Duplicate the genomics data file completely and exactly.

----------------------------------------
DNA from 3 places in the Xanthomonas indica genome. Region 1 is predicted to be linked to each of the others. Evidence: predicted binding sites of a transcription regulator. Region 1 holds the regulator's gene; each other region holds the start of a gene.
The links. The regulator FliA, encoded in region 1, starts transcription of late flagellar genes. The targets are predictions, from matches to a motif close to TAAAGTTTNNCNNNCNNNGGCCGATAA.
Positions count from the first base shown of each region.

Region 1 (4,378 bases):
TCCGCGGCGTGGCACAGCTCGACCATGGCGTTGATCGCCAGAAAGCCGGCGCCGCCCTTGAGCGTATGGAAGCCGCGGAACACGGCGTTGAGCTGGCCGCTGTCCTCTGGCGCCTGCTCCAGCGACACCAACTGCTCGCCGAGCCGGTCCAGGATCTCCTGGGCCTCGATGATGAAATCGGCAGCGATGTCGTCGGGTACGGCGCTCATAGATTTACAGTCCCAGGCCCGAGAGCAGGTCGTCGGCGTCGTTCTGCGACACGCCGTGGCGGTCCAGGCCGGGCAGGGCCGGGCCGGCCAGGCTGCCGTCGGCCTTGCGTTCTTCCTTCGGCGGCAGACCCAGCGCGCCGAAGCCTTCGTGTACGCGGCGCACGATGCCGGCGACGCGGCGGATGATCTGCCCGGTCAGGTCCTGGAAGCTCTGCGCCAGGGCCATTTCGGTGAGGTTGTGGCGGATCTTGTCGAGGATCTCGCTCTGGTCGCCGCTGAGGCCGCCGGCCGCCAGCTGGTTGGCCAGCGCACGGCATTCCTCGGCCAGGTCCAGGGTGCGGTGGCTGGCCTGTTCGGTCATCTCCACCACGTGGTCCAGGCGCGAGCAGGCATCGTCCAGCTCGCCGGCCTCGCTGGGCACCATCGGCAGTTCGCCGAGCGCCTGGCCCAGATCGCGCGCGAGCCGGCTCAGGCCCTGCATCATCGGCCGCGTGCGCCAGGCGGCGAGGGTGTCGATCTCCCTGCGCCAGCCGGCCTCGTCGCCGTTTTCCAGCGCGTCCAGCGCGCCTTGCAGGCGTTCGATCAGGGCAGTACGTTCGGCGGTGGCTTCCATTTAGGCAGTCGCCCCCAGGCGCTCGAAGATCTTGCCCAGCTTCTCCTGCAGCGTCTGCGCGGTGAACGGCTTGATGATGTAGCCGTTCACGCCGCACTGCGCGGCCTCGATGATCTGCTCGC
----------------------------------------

DNA from 3 places in the Xanthomonas indica genome. Region 1 is predicted to be linked to each of the others. Evidence: predicted binding sites of a transcription regulator. Region 1 holds the regulator's gene; each other region holds the start of a gene.
The links. The regulator FliA, encoded in region 1, starts transcription of late flagellar genes. The targets are predictions, from matches to a motif close to TAAAGTTTNNCNNNCNNNGGCCGATAA.
Positions count from the first base shown of each region.

Region 1 (4,378 bases):
TCCGCGGCGTGGCACAGCTCGACCATGGCGTTGATCGCCAGAAAGCCGGCGCCGCCCTTGAGCGTATGGAAGCCGCGGAACACGGCGTTGAGCTGGCCGCTGTCCTCTGGCGCCTGCTCCAGCGACACCAACTGCTCGCCGAGCCGGTCCAGGATCTCCTGGGCCTCGATGATGAAATCGGCAGCGATGTCGTCGGGTACGGCGCTCATAGATTTACAGTCCCAGGCCCGAGAGCAGGTCGTCGGCGTCGTTCTGCGACACGCCGTGGCGGTCCAGGCCGGGCAGGGCCGGGCCGGCCAGGCTGCCGTCGGCCTTGCGTTCTTCCTTCGGCGGCAGACCCAGCGCGCCGAAGCCTTCGTGTACGCGGCGCACGATGCCGGCGACGCGGCGGATGATCTGCCCGGTCAGGTCCTGGAAGCTCTGCGCCAGGGCCATTTCGGTGAGGTTGTGGCGGATCTTGTCGAGGATCTCGCTCTGGTCGCCGCTGAGGCCGCCGGCCGCCAGCTGGTTGGCCAGCGCACGGCATTCCTCGGCCAGGTCCAGGGTGCGGTGGCTGGCCTGTTCGGTCATCTCCACCACGTGGTCCAGGCGCGAGCAGGCATCGTCCAGCTCGCCGGCCTCGCTGGGCACCATCGGCAGTTCGCCGAGCGCCTGGCCCAGATCGCGCGCGAGCCGGCTCAGGCCCTGCATCATCGGCCGCGTGCGCCAGGCGGCGAGGGTGTCGATCTCCCTGCGCCAGCCGGCCTCGTCGCCGTTTTCCAGCGCGTCCAGCGCGCCTTGCAGGCGTTCGATCAGGGCAGTACGTTCGGCGGTGGCTTCCATTTAGGCAGTCGCCCCCAGGCGCTCGAAGATCTTGCCCAGCTTCTCCTGCAGCGTCTGCGCGGTGAACGGCTTGATGATGTAGCCGTTCACGCCGCACTGCGCGGCCTCGATGATCTGCTCGC